1. The cost of materials was defrayed. "Timber and hewn stone," at least, had to be bought (2 Kings 12:12).

2. The wages of workmen were paid. Masons, carpenters, and workers in iron and brass were hired.

3. The necessary vessels were constructed. The surplus money, after meeting the above charges, was devoted to the manufacture of gold and silver utensils for the temple service. "So the workmen wrought," etc. (ver. 13). Learn:

1. The duty of Christian giving, which may be inferred, a fortiori, from this example of the Hebrew Church.

2. The superiority of the voluntary over the compulsory system of raising money for religious purposes, even should the latter be. deemed permissible.

3. The propriety of financial boards, especially those connected with the Church, being above suspicion.

4. The wisdom of aiming at simplicity in schemes for receiving the contributions of the faithful.

5. The advantage of adopting such measures as shall place Church-treasurers beyond the reach of temptation. - W.

These are two things which are not always closely associated, though they are very frequently found together; they certainly were thus united in the person and experience of Jehoiada. In him we have -


1. Was based upon true piety. Jehoiada was the man he was because he was a faithful servant of Jehovah. He was rich "toward God." His mind and heart were turned toward him, to worship in his house, to study and to do his will, to promote his glory. Everything else that was good in him rested on his religious conviction and practice as on a sure foundation; every other virtue took its root and found its source and spring in that.

2. Acquired great strength. By the exercise and cultivation of his piety and moral worth, by his confidence in God, and by all that he daily gained from God in response to his devotion, he acquired great force of goodness. He was a man that "seemed to be a pillar," and who was such; a strong stay, which no antagonism could remove, no treachery undermine. He "stood foursquare to all the winds that blew." Men felt that in him they would find a determined and powerful enemy to whatever evil thing they might propose.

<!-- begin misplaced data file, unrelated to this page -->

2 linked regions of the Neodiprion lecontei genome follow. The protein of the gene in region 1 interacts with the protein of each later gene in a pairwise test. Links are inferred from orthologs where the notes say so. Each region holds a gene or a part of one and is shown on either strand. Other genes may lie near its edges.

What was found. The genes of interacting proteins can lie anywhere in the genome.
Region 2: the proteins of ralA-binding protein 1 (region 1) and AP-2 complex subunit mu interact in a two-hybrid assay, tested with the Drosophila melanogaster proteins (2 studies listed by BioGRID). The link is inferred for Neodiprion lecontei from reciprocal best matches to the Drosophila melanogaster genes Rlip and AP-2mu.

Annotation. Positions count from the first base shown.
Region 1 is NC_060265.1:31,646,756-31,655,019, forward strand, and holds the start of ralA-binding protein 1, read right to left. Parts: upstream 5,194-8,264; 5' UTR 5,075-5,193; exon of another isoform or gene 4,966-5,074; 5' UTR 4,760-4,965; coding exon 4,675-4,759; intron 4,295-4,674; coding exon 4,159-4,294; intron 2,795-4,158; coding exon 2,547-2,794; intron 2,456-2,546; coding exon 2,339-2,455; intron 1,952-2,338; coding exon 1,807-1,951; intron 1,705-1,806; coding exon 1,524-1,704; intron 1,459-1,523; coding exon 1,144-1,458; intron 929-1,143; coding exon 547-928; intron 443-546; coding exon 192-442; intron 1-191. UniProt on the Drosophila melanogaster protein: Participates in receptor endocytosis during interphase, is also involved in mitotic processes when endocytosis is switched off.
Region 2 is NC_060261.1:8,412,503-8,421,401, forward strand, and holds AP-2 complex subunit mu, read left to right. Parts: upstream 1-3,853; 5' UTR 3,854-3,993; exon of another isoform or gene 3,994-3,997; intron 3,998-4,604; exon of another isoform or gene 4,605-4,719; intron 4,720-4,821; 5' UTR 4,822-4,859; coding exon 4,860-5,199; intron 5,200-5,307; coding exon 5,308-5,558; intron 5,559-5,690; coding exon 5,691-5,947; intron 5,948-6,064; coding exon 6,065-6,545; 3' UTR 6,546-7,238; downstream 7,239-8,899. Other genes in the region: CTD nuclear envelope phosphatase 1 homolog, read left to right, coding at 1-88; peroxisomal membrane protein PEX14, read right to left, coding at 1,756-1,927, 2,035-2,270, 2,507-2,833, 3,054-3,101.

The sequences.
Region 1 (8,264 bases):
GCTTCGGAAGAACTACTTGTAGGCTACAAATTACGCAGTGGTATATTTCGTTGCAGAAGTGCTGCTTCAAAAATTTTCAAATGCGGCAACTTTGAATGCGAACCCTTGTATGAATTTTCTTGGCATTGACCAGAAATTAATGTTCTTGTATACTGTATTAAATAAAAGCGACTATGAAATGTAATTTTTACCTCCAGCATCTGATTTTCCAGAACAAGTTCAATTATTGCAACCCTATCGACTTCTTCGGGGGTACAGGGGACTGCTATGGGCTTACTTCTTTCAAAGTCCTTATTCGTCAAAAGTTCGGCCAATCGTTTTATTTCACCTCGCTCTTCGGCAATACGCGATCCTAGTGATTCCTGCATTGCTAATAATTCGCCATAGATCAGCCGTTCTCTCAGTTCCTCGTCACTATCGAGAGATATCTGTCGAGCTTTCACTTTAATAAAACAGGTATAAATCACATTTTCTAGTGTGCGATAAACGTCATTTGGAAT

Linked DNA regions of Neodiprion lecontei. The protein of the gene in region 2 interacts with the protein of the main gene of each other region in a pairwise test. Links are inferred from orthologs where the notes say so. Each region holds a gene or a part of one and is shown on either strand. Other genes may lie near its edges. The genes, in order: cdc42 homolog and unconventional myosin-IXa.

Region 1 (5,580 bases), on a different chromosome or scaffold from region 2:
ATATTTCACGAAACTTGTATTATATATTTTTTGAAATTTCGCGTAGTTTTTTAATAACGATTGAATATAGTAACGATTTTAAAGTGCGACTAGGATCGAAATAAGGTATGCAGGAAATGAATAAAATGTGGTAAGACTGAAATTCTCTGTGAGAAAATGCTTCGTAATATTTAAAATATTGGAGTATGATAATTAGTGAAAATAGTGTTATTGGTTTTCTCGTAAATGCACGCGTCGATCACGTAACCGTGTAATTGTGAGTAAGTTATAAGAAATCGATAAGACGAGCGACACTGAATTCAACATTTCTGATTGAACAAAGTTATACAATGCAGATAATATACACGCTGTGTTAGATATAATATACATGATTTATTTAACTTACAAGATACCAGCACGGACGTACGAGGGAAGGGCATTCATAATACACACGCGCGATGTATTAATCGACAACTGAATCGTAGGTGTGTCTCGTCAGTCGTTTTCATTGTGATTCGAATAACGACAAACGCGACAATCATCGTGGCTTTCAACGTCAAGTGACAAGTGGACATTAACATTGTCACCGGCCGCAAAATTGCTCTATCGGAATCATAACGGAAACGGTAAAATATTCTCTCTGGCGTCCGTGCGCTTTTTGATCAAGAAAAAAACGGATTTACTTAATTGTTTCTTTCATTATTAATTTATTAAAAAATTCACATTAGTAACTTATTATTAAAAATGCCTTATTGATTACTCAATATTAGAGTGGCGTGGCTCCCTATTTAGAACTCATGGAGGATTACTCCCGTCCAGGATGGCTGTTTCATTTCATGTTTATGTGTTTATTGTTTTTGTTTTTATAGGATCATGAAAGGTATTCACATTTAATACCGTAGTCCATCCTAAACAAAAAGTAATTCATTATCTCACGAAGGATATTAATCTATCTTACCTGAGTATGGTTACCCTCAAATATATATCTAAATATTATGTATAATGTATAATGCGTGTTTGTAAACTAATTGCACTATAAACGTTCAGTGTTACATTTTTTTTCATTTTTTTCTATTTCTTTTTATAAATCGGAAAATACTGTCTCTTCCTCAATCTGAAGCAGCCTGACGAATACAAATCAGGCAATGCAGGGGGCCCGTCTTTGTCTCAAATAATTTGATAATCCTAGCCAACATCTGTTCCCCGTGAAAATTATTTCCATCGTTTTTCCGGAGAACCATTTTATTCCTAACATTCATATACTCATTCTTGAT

3. Shone forth in unselfish service. He fearlessly and nobly risked everything in order to rid his country of a vile usurper, and place upon the throne one that would rule in righteousness. And though he certainly lent all the weight of his influence to the support of the sovereign, he does not appear to have arrogated any undue authority (see ver. 6). He was actuated by a pure, magnanimous devotion to the highest interests of his country. So he lived -


1. He effected a most desirable and salutary revolution; overturning a dynasty that had no right to the throne, and restoring the family of David; exchanging an idolatrous ruler for one that reigned in the fear of God.

2. He solemnly pledged the people to the service of Jehovah, and arranged for systematic services in his temple (2 Chronicles 23:16-18).

3. He sustained the hand of Joash in his work of repairing the temple. This we might assume, but this the words of the text, "toward his house," clearly indicate.

4. He did much (as the following verses show) to maintain the worship of God in the land, against all reactionary influences, whether at court or among the princes or the people. He "did good to Israel" indeed. If we except the judges and kings as those whose official positions gave them quite exceptional opportunities, we may safely say that there are not more than three or four men who rendered such distinguished service to their country as Jehoiada the priest. He was well worthy, when he died in an honoured old age, to be "buried among the kings." Probably few kinglier men than he have been "gathered to their fathers." We learn:

1. That honour rests upon faithful service, on true usefulness - such honour as is worth possessing.